Shipping Live Plants

Posted on: March 29, 2022 Posted by: admin Comments: 0

Shipping Live Plants

Healthy Potted Creeping Juniper

As we have been getting more attention from out of province lately, I thought it would be a good time to go over a few things regarding shipping live plants. Although we would love to, we do not ship live plants out of province due to the potential risk of spreading species not native to other areas (we do however, ship dry goods out of province). Since our plants are hardened off outdoors to prepare them for the environments they will be living in, it is possible for our local fauna like insect eggs, microbes and such to make their way into the soil, even if plants are grown in pots. Although this is normal and does not mean our plants are “infected” or are “unhealthy” in some way (in fact ‘living soil’ can be far more healthy than irradiated, inert or otherwise ‘clean’ soil), it does mean one should be aware of some things.

One may think this is not a big issue, but look at something like the Asian Jumping Worm as an example and you will be quick to change your mind. Although there is currently no record of them in Alberta, they are making their way into the Maritimes and Southern Ontario, both by in ground migration from the States and in soil brought in from other locales. This is also how they arrived in North America in the first place. Our native woodlands and most other areas in Canada have been earthworm free since the last ice age so even the red wigglers and dew worms we know are non-native. They were brought over by European settlers. Imported potted plants, transportation of soil and fishing with live bait have been the largest spreaders. The difference between other earthworm species compared to Asian Jumping Worms is that other species are not as aggressive in their feeding habits. This can be seen in worm compost where plant material is only partially broken down which provides nutrients to our gardens. Jumping Worms however, are very active and voracious feeders which can turn a vegetated area into a coffee ground looking wasteland devoid of nutrients in a very short time. Although adults cannot overwinter in our northern climate, the eggs sure can. This can be especially devasting to boreal forests as they take many years in northern climates to build up their duff layers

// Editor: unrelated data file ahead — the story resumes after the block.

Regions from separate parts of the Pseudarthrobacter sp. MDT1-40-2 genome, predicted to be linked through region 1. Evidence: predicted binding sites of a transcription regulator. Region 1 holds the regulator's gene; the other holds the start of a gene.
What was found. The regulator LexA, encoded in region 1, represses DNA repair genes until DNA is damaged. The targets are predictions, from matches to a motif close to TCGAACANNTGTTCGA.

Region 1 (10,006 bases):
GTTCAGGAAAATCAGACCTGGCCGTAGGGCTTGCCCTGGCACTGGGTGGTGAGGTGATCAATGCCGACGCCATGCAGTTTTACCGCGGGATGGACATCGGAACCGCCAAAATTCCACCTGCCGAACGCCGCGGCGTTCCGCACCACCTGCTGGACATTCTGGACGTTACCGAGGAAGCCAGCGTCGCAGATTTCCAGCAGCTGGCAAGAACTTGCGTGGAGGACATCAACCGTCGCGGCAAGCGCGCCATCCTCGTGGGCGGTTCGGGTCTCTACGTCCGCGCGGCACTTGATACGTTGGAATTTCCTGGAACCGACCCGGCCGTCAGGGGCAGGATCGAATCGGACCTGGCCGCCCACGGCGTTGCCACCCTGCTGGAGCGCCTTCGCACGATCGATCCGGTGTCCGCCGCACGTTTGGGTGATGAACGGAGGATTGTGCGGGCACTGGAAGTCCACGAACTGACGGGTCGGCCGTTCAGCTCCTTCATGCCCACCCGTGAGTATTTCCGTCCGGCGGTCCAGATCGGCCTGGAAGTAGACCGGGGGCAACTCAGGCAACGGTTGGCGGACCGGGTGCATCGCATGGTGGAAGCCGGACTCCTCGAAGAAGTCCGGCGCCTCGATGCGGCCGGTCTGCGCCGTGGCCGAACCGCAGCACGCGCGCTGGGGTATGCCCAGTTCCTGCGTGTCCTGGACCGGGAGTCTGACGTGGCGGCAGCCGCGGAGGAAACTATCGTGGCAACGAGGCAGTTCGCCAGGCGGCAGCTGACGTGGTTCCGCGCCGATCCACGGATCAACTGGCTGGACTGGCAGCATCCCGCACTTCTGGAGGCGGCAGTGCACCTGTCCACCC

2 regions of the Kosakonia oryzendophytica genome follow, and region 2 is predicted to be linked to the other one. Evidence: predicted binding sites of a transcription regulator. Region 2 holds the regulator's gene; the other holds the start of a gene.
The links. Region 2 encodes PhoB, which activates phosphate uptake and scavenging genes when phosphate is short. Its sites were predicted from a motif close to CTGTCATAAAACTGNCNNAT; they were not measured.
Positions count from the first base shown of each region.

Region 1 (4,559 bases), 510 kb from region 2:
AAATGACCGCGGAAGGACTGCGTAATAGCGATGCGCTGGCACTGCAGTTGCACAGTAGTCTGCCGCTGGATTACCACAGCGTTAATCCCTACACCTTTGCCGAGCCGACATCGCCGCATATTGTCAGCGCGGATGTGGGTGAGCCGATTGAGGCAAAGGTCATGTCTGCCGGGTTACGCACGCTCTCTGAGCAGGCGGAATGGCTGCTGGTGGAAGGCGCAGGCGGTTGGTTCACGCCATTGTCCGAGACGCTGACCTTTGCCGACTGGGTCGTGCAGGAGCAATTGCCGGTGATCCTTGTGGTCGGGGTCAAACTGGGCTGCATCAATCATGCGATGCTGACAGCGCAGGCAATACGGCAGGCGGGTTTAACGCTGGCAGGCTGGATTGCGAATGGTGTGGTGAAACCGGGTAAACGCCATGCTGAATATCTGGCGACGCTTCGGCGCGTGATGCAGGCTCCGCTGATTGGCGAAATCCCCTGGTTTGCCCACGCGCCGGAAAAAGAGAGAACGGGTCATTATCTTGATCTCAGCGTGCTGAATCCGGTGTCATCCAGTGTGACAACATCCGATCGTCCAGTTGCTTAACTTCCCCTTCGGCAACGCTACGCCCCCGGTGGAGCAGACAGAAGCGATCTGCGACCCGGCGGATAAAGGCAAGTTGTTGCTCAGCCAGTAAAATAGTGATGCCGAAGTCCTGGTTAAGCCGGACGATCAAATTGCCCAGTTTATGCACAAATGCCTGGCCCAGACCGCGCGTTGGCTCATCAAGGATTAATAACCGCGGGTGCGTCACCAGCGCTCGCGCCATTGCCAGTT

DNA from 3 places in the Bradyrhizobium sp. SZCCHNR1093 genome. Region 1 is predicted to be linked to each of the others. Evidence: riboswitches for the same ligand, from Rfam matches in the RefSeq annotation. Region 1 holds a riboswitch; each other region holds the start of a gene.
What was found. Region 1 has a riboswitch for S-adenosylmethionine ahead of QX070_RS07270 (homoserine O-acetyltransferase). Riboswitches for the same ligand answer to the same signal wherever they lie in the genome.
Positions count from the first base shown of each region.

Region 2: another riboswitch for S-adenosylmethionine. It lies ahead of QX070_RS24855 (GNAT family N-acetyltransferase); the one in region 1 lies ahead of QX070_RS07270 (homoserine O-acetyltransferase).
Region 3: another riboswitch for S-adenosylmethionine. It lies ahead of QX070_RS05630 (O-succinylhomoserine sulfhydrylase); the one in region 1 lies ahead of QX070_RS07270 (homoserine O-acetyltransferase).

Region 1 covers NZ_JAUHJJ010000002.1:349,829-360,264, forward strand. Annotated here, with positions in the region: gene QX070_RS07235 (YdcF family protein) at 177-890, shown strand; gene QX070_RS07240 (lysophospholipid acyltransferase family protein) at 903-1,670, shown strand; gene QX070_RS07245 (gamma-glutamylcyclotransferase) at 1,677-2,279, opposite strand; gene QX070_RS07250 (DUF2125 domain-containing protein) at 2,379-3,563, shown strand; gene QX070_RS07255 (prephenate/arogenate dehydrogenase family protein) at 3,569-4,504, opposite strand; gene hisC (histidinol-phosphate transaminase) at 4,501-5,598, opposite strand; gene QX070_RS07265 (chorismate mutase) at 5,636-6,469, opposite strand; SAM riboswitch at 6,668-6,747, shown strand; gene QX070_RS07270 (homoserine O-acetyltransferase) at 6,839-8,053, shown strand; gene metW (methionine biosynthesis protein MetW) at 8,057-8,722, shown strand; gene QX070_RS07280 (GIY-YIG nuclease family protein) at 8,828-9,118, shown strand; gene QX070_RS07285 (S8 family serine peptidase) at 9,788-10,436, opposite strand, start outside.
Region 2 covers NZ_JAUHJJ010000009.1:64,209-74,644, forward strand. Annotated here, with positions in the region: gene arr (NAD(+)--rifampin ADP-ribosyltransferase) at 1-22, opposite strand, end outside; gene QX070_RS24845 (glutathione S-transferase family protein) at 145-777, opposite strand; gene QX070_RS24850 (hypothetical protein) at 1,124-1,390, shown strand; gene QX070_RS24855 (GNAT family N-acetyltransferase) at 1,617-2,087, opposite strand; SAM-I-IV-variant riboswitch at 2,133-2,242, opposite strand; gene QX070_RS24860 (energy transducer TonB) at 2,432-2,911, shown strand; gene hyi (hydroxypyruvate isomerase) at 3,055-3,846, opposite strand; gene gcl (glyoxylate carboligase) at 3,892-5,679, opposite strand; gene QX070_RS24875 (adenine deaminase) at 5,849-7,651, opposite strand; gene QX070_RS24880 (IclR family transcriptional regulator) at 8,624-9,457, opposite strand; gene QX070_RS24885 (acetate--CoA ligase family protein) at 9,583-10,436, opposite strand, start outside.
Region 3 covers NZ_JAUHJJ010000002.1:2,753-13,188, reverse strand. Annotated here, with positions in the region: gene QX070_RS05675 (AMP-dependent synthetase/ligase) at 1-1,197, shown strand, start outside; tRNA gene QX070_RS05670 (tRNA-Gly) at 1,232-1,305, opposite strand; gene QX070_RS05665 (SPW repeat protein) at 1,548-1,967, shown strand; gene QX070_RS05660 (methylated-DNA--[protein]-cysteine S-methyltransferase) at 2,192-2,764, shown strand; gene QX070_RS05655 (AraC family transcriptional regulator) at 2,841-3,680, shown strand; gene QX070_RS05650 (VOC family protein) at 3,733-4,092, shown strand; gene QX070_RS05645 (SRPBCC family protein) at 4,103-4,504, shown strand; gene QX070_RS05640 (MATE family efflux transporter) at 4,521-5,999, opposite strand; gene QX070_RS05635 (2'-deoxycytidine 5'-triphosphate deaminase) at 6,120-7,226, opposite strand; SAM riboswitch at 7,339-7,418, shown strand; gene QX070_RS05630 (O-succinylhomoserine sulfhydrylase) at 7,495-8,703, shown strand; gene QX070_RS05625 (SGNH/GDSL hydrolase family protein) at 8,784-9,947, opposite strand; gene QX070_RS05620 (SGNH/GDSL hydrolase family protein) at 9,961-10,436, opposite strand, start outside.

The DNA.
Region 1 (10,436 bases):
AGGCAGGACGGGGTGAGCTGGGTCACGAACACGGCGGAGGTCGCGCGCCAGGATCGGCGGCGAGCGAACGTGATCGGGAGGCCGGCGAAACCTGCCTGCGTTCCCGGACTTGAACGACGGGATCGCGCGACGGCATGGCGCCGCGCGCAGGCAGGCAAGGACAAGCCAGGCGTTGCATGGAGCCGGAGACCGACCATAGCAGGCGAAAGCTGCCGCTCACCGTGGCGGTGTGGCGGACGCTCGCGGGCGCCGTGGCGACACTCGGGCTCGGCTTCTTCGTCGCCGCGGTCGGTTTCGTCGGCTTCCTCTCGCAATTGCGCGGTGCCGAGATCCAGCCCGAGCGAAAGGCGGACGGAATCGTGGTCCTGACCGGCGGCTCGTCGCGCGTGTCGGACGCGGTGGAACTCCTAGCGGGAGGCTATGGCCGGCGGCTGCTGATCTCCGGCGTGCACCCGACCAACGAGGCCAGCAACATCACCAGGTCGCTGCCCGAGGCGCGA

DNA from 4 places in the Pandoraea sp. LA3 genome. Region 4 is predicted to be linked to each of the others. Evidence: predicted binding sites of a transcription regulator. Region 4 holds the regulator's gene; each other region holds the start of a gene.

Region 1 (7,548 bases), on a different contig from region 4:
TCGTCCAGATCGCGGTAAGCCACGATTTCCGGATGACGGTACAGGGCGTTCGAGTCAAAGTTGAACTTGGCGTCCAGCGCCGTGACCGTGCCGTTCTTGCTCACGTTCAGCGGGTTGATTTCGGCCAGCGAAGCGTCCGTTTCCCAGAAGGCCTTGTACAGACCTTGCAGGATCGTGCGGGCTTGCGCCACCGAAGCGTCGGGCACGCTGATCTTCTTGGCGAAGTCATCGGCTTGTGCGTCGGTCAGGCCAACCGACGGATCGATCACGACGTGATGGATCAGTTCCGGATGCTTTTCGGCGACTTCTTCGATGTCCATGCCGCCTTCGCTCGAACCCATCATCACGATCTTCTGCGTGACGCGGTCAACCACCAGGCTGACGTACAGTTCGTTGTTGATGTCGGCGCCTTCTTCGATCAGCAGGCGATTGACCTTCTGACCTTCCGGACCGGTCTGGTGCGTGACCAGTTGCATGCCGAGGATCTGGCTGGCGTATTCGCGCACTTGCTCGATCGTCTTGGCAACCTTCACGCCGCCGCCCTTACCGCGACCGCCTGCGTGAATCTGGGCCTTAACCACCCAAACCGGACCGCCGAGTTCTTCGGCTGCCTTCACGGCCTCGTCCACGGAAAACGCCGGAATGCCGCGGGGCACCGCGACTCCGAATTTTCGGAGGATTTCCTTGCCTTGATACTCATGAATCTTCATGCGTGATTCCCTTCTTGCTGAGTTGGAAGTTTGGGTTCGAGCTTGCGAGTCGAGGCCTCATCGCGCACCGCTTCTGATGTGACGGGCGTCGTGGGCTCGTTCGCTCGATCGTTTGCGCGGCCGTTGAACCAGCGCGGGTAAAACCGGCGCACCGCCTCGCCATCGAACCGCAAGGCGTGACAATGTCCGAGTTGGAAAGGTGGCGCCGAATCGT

Fungi in boreal duff

including mycelium networks, rotting vegetation, mosses, understory plants and wood in various stages of growth and death. This layer is crucial to the health and growth of diverse boreal ecosystems. They cannot recover from the impact of Jumping Worms and are quickly destroyed.

here is a link to a CBC article which explains more about the Asian Jumping Worm and how to tell the difference between it and its closest lookalike, the Dew Worm or Night Crawler:

https://www.cbc.ca/news/canada/london/canada-invasive-jumping-worms-1.6385624#:~:text=The%20way%20to%20tell%20them,them%20move%2C%20according%20to%20Reynolds.

This is just one of the highest impact examples. We do not fully understand the ramifications of many other non-native species on local environments. Medieval

Manor Gardens suggests to ere on the side of caution then. If you are fishing always dispose your bait in proper garbage receptacles and do not throw it in the water or on the ground. Even if it is dead you do not know what eggs, microbes or pathogens may be contained within it. Use soil from you own property or if bringing soil or live plants in, know where that soil has come from. If it was produced locally it is far less likely to contain non-natives from another area. Be mindful of seeds as well, since even commercially prepared seed can and will at some point contain a certain percentage of seed other than the species you are after.

By being aware we can make better choices. The choices we make can cost little or nothing, but can have a huge impact on our environmental future.

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